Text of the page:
This is Roger Martin, reporting from Mars

11 responses

  1. Gary Will says:

    Although you were being facetious in your comment about the U of T EMBA, that’s pretty much what Martin’s Institute for Competitiveness and Prosperity actually does think. They squak against LSIF tax credits and other forms of government “interference” in the free market, but think that governments couldn’t invest enough to promote management education.

    When they say “the evidence is clear” about LSIFs, they mean that one ideologue has been republishing for nearly a decade a paper he wrote about LSIFs “crowding out” other VCs. When you agree with an ideologue, their polemics become “evidence.” I blogged about that last year:

    BTW, I can guess what their response to your list of good LSIF deals would be: it’s because of the uneven playing field created by LSIF tax credits that those funds can outbid other VCs on the best deals. Seriously, that’s what they say.

  2. Mark McQueen says:

    Hi Gary

    You are so right on all fronts. Dr. Martin can’t believe that other traditional VC funds would have backed those same entrepreneurs and companies cited in the list. If he does, then he assumes a level of group-think in the VC industry that doesn’t exist in other entrepreneurial elements of the economy.

    I could hazard a guess that several of those six examples, other than Sandvine, didn’t receive another term sheet


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  4. IMHO, Dr. Martin is right that Ontario’s and Canada’s key challenge for venture capital is the quality of investments we are making. This is especially truthful saying for Toronto…

  5. Duncan says:

    Excellent post Mark.

    There is a school of thought out there that VCs do better when there is less funding (only the good deals get done.) But there is no data out there (globally) showing that fewer VCs (of any kind) make for a better climate of innovation. Theoretically MORE VCs are a better thing. Or is
    Dr. Martin saying that the plethora of VC funding sources has hurt startups in Silicon Valley, Boston and San Diego?


  6. Brian says:

    I”m not sure whether I’d agree with either position here, or perhaps is a question of definition. Having recieved much of my education on VC funding from the U.S. I’d call most of the investments made by either the “VCs” listed here, LSIFs or GrowthWorks, which I’m not sure really is a VC, midmarket deals, not venture money. They are mezzanine financing on secure(ish) companies.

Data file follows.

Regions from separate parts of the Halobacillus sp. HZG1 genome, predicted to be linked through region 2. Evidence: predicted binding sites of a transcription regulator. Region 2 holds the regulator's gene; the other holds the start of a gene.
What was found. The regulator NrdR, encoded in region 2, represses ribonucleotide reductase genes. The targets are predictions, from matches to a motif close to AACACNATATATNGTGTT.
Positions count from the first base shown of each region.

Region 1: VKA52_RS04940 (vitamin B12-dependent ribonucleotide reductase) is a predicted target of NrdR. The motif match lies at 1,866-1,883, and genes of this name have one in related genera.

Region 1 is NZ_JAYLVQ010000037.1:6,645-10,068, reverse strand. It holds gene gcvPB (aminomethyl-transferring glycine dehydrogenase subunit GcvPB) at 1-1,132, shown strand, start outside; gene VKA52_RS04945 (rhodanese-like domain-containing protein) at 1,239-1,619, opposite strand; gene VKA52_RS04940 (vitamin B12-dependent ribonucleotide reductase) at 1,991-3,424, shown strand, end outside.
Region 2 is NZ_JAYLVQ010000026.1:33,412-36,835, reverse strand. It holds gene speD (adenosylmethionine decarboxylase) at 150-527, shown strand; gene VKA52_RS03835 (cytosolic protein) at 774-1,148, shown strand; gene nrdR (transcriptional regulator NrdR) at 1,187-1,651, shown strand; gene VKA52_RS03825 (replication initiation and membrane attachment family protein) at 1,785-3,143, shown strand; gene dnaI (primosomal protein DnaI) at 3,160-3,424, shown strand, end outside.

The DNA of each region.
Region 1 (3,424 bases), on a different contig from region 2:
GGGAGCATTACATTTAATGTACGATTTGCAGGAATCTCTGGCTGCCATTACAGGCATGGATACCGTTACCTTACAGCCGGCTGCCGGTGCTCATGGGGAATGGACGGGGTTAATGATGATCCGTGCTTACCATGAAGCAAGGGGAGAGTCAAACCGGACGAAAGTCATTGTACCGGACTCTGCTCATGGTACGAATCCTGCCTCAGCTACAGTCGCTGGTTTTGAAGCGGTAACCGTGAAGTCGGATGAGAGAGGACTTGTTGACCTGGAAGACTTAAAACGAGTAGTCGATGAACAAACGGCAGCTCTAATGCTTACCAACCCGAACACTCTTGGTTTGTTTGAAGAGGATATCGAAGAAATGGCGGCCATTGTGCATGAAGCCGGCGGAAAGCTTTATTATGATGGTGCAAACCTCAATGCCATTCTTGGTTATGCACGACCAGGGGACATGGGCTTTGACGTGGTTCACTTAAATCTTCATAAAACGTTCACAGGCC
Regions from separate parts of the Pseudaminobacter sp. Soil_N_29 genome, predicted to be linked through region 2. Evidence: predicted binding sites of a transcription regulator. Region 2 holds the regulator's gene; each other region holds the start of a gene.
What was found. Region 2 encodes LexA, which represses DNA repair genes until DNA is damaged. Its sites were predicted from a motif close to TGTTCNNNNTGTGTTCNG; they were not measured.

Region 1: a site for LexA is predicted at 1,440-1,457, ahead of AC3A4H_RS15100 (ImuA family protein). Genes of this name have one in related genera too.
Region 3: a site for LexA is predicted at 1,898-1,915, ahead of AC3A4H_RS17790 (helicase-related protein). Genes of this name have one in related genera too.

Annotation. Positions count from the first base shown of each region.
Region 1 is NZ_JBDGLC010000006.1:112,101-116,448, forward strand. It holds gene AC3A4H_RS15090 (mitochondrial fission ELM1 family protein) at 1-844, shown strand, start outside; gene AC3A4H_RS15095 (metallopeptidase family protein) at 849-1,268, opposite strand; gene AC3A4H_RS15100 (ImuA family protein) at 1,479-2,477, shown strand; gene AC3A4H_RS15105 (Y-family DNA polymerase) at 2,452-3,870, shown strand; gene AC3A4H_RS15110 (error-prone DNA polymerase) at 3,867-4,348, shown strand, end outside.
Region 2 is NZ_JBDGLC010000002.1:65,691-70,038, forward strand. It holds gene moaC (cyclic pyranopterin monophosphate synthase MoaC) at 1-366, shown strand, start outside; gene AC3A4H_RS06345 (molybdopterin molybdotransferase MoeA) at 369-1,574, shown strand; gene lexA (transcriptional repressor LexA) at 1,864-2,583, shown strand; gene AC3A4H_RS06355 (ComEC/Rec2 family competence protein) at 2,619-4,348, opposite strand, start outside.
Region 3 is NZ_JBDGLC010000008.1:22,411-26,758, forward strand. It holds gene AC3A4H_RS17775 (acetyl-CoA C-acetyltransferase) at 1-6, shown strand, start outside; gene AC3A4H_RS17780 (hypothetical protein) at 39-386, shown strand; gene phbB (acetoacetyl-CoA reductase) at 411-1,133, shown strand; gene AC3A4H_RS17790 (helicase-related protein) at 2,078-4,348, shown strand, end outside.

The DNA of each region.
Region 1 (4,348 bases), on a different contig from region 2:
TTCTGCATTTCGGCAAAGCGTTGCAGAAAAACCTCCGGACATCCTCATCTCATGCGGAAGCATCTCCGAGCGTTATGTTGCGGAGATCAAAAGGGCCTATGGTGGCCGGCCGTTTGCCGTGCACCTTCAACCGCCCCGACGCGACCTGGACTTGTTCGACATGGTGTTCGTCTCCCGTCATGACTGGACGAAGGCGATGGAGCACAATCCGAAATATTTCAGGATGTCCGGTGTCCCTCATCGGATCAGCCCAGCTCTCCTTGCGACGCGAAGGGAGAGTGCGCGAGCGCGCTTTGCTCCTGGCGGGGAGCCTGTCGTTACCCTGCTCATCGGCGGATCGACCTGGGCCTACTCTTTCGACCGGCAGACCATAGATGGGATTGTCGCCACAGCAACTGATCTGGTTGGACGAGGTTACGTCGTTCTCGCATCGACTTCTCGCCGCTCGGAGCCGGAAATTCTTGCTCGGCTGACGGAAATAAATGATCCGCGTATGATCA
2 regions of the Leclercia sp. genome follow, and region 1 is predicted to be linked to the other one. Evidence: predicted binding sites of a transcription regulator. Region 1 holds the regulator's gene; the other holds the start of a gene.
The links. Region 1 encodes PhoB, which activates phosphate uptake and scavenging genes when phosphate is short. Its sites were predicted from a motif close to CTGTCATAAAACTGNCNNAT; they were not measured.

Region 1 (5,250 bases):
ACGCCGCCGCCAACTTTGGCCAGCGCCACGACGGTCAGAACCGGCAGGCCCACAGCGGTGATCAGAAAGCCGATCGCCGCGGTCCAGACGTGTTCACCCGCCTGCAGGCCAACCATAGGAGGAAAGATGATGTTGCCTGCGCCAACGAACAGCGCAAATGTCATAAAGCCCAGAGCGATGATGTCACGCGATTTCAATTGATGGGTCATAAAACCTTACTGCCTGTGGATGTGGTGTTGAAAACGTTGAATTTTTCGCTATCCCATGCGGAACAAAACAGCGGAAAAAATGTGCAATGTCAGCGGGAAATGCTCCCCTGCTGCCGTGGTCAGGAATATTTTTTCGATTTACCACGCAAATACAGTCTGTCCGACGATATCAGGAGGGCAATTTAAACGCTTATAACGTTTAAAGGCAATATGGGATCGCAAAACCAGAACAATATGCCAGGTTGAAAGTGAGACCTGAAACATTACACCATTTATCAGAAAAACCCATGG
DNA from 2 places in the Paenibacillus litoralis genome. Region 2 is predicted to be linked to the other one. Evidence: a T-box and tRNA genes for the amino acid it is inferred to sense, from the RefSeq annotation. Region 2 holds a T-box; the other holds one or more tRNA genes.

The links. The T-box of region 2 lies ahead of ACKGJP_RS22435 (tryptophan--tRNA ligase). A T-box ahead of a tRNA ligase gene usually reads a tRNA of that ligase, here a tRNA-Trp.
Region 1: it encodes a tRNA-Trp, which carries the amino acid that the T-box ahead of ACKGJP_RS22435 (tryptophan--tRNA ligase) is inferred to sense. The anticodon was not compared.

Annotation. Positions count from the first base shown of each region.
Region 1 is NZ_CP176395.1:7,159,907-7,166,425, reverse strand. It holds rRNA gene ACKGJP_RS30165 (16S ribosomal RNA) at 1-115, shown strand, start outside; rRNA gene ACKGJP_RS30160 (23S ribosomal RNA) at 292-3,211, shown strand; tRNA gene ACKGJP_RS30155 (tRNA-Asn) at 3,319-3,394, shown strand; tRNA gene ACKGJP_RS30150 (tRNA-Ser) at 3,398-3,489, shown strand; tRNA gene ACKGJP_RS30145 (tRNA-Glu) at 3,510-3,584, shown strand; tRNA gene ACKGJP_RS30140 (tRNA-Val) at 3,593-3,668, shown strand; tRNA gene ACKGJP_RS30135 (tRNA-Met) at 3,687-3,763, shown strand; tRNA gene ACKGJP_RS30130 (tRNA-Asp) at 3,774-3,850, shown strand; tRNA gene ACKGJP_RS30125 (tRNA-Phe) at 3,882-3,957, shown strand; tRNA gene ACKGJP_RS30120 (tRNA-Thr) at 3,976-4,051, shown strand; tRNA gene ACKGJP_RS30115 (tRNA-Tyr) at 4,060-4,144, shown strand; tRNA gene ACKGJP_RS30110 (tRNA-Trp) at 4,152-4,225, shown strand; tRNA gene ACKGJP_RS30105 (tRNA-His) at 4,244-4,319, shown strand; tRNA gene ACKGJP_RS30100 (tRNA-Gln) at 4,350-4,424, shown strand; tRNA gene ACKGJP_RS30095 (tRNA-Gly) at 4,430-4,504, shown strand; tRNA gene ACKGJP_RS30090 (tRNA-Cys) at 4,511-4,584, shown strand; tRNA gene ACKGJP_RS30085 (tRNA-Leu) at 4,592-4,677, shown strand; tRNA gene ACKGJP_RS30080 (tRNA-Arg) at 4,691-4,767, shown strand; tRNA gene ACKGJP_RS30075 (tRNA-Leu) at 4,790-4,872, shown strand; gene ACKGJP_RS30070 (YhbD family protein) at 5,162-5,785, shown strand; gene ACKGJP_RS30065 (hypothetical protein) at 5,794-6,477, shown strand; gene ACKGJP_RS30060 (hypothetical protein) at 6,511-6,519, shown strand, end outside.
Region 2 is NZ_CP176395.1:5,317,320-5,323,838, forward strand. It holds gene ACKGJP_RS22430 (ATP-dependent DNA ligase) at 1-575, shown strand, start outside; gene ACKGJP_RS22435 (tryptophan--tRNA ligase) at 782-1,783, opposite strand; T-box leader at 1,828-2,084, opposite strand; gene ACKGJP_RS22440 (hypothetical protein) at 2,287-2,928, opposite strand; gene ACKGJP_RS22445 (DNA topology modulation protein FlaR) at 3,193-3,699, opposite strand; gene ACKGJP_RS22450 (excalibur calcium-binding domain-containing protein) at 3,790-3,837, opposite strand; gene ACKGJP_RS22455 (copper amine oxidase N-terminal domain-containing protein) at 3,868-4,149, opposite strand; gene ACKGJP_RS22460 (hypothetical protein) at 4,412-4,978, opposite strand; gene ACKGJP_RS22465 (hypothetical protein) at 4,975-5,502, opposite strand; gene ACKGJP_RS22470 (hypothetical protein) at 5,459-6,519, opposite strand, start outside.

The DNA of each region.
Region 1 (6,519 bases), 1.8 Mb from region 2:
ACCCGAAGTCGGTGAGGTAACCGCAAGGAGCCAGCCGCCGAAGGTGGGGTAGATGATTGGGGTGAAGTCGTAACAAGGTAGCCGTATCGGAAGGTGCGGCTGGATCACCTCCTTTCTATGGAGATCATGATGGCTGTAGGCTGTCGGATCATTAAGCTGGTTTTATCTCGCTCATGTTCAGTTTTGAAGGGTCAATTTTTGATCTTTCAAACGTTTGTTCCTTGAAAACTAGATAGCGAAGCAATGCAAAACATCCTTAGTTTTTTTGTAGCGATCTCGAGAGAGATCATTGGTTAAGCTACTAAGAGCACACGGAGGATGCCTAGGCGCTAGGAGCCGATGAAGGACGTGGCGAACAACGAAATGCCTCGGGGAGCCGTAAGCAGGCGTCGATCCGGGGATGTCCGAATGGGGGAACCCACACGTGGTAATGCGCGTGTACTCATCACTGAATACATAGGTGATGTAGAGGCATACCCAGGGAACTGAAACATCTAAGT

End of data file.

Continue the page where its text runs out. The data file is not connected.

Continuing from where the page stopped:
The real gap in the market, not addressed fully in either here, or in Mr Martin’s paper is in the early stage of company growth. In theory it should be where some big bets are made, and some big returns could be found. This market is basically non-existant in Canada apart from some gutsy individuals. (Sandvine got it’s start on the guts of serial entreprenuer Terry Matthews – the follow-on investment was a mezzanine round)

    I’m not sure whether anything can be done about this in the short term apart from tax assistance for angel investors, and easing the ability of US VCs to invest in Canadian companies through an alignment of tax and corporate treatment of cross border transactions.

  7. petetoth says:

    I agree with Brian on this one. It’s kind of like giving Citi or GM a loan. Oops, bad example. You know what I mean…

  8. John Arnott says:

    This is a complex issue and I think all opinions are partially correct however, I’d like to add a slightly different perspective.
    Success or failure of a new venture is of course determined largely by the intelligence, skill and experience of the team. This can be augmented by advisors but they are not a substitute for sound management skills.
    Canada starts approximately 140,000 new businesses a year and closes 130,000 so if the net 10,000 have 5 members, that’s 50,000 people who need start-up experience. From my experience, the majority are fueled primarily by adrenaline and greed, not experience.